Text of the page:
An old woman sits on a bench at a bus-stop, holding an umbrella to shade her from the sun’s raping rays. A scout hornet flies by, hovers, and lands on the bench beside her.
At first, the old woman doesn’t notice the insect, until the orange headed hornet inches its way closer—as if it wishes to make friends. The old woman rolls up a magazine slowly, draws it back, and seems to have reflexes like a teenager as the magazine shoots down and pops the colorful hornet in ten different directions.
Before the old woman knows it, hundreds of worker drones swarm and alight on her head, stinging her, and stinging her again. She swings at them unsuccessfully, with the umbrella and a small purse. The blue haired woman refrains as much as she can from screaming, fearful one of the pest’s crawls into her puckered mouth.
Sammy drives up the street without his car’s T-top when he notices a dark swarm surrounds the old woman. After getting out of his car, he finds his mouth falling open in living wonder. Bruno leaps out of his own vehicle and approaches the woman, eager to offer her some assistance. But he retreats, rather quickly, because a Killer Hornet flies directly up his nose and commits harry carry.
Cledus pushes his toter phone on, only to find the handheld contraption dead as a wagon tire. He throws the phone onto the driver’s seat. He runs to a store across the street to call 9-1-1. Meanwhile, the hornets sting the woman, and sting again. Bruno watches now, from a safe distance, wishing he had some sort of body armor. He watches Sammy bend over and lose most of his lunch. Any Bystander trying to be hero is turned away by the group wrath of the maleficent swarm.
The old woman sits, helpless, until authorities arrive on the scene. Nevada is mysteriously inhabited by science fiction men in puffy yellow protective jumpsuits. The men carry a large container of water, which they dump over the elderly woman’s blue head, causing the hornets to disperse rather quickly.
The yellow suits help the woman into an awaiting ambulance. Police arrive, shortly thereafter, to ask eye witnesses a few questions. Neither cop recognizes the rock singer’s luxurious car, which costs as much as a small house. They come around, though, when they overhear the man’s name.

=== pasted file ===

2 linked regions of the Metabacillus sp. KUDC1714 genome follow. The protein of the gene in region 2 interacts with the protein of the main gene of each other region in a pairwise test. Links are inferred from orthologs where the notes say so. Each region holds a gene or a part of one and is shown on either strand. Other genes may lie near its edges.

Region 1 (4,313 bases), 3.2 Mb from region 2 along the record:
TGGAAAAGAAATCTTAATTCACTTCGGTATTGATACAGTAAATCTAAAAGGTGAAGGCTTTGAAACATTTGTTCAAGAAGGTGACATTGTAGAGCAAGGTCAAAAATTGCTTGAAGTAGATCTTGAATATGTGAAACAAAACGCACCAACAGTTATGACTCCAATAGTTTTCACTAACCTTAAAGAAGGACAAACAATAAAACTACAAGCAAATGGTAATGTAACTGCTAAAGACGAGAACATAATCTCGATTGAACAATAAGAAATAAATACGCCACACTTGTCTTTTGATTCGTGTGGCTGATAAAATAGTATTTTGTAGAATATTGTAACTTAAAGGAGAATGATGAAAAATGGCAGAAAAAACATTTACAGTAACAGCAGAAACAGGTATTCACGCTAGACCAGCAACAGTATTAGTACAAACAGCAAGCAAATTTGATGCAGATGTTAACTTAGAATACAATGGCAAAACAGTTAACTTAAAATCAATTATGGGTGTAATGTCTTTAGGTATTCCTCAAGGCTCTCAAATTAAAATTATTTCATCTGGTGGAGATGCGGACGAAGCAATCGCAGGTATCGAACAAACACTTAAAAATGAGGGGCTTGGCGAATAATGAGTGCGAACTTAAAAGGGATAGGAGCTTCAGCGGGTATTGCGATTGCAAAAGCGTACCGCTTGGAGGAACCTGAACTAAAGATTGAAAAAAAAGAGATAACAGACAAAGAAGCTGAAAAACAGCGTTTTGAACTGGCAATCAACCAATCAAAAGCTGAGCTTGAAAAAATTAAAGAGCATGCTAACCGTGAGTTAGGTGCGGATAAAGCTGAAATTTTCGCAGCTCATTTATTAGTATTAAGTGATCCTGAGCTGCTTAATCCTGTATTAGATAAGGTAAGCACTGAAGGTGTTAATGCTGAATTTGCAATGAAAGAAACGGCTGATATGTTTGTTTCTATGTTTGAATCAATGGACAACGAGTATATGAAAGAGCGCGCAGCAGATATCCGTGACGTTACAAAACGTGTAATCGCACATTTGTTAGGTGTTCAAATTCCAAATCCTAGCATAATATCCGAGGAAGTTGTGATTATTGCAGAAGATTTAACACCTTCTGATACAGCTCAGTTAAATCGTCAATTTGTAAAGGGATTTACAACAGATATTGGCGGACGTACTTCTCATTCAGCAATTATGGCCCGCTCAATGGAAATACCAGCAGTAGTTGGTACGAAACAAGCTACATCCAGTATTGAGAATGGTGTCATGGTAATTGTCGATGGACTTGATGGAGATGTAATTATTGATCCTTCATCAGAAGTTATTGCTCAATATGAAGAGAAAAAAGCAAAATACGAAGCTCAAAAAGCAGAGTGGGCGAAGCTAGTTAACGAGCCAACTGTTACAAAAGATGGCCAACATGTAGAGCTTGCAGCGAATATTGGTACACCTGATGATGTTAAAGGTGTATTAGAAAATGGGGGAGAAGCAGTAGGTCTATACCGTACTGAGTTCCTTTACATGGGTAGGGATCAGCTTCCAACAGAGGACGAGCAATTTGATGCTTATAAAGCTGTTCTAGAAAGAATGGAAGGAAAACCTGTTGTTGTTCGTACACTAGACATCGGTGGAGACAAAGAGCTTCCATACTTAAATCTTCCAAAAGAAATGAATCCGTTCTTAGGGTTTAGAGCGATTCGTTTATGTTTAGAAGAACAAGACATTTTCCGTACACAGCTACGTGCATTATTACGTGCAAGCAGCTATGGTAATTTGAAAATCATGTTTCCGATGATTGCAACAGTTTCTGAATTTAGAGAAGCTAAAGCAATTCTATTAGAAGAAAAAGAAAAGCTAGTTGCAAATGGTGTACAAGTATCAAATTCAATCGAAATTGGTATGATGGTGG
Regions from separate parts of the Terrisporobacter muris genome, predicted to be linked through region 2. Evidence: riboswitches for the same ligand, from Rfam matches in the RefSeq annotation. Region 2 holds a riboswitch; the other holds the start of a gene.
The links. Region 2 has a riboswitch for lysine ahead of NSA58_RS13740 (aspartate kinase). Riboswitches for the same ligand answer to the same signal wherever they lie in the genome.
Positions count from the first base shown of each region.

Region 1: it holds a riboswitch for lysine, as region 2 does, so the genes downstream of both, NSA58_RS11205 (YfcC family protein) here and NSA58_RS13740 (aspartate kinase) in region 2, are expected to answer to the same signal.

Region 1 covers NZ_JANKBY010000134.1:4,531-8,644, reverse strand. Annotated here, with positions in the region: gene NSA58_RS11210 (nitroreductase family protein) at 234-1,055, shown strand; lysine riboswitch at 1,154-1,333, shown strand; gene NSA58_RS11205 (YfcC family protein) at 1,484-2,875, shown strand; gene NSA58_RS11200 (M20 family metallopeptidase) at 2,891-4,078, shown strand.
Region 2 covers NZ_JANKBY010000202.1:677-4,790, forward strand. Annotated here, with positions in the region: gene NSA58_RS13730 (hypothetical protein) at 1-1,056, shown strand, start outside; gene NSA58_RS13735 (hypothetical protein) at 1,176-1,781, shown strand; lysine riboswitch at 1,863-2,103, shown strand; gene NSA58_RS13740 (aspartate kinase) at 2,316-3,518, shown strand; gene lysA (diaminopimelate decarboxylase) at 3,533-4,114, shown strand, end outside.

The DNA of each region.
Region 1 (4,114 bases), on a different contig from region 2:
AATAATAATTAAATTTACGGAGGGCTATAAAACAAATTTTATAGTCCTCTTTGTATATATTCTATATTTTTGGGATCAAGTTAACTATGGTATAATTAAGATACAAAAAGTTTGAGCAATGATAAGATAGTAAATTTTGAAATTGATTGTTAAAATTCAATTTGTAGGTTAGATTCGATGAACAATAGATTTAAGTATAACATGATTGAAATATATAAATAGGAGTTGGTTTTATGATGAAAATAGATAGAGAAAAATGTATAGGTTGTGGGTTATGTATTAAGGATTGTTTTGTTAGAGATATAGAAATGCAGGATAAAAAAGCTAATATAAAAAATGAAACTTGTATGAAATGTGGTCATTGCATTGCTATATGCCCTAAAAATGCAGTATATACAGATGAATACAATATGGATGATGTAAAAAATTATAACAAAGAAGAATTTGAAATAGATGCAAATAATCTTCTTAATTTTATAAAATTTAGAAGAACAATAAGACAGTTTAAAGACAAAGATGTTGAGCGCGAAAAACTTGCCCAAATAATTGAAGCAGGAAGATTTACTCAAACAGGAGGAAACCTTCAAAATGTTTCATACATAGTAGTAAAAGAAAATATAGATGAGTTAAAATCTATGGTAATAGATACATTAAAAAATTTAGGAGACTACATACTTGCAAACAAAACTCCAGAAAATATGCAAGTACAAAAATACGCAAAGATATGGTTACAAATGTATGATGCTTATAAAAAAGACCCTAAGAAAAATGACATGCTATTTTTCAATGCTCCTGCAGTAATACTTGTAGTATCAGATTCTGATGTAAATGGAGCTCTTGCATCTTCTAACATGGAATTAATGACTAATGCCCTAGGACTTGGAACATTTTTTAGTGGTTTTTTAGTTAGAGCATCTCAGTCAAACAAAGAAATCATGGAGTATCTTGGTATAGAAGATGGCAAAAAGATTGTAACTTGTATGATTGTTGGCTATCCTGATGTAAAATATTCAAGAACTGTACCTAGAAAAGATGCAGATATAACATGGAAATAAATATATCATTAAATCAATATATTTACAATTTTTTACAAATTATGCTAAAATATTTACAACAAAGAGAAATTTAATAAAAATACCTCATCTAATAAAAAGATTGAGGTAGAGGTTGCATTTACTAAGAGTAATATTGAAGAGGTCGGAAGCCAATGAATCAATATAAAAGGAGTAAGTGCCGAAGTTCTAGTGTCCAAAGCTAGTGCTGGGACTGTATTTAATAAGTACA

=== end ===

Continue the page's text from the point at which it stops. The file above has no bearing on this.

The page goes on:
“Thee Sammy Moore! The dude that sings ‘Hate to die?’”
“Kind of fitting you mention that…Don’t you think? What a terrible way to make a die that would be.”
“If you say so, Sammy. What do you think sparked the attack?”
“Don’t reckon I know. Seed anything, Bruno?”
A microphone is thrust into the muscle man’s face. The bodyguard shakes his large head, because he had long gotten use to the nickname.
“One of the angry buggers flew up my nose. Boy does it smart!”
“Why don’t you step over to the medics, so they can take a look at it?”
Bruno shrugs it off. He thinks he can take it like a man. A channel 8 helicopter lands, nearby…Followed by 2 and 12. The Japanese Hornet becomes a growing story around the state of Nevada, further fueled by an added twist of Sammy Moore and other juicy, celebrity information. Cledus finds several microphones, including TMZ, thrust in front of his face, and various other cameras zero in on his long locks of hair.
He responds with his patented money smile. “Never seed a face look like that fore…Full of so many barbs and shit!” The last word is bleeped out; it only adds to Sammy Moore’s mystique.
“It was quite a sight. A Bruno?”
Another reporter arrives on the scene, only to ask a repeat question.
“You know what provoked such an attack?”
Cledus looks directly into the camera and offers up an old-west grin. “Haps they’re geriatric stingers.”
The reporter holds back a laugh, and returns, “Perhaps so.”
A cunning reporter tries to get past a police barricade to get a good look at the bench where the victim sat, only to get turned away. A hornet expert arrives on the scene, and finds the scout is the catalyst. He explains how Hornets are predictable when it comes to circumstance and their sense of smell. It is the first aggressive hornet attack in a rural area, after reported attacks in Las Vegas, where a queen backed hoard is said to have migrated—from a half a world away.
One inquisitive reporter hangs around the hospital, interviews the victim, and is shocked to discover that health officials planned to extract barbs out of the woman’s face with strips of duct-tape.
“Georgia, there’s a call for you; they say it’s an emergency. I’ll take over your window.”
My God! What now? I hope nothing has happened to Tawny! The woman’s voice is shaky, at the other end of the phone line.
“This is Tawny’s School. Your daughter was rushed to the hospital, when her breathing couldn’t be stabilized.”
Georgia is usually very cool and calm. But she loses it. Tears spew from her eyes. She blubbers, and suddenly feels feint. Her new supervisor helps her out to her own car, quite observant the woman does not have the capacity to operate a motor vehicle.
“I will drive you to the hospital.”
Besides a sniffle, here and there, Georgia remains quiet on the trip. That is until her supervisor gets her talking.
“Everything will be all right.”
“She was fine, when I dropped her off this morning!”
“Asthma can get pretty severe in some people.”
“Why does it have to be in my Tawny?”
The supervisor of the bank does not have an adequate answer for her younger passenger. Her own son is sixteen, and she can only imagine the pain the other woman is going through.
Georgia comes to think about Jeremiah, almost eight years gone, and the incredible void his absence left in her heart. She closes her eyes and bows her head. Please…God. Deliver my daughter a second time! Is the plea that runs through her mind.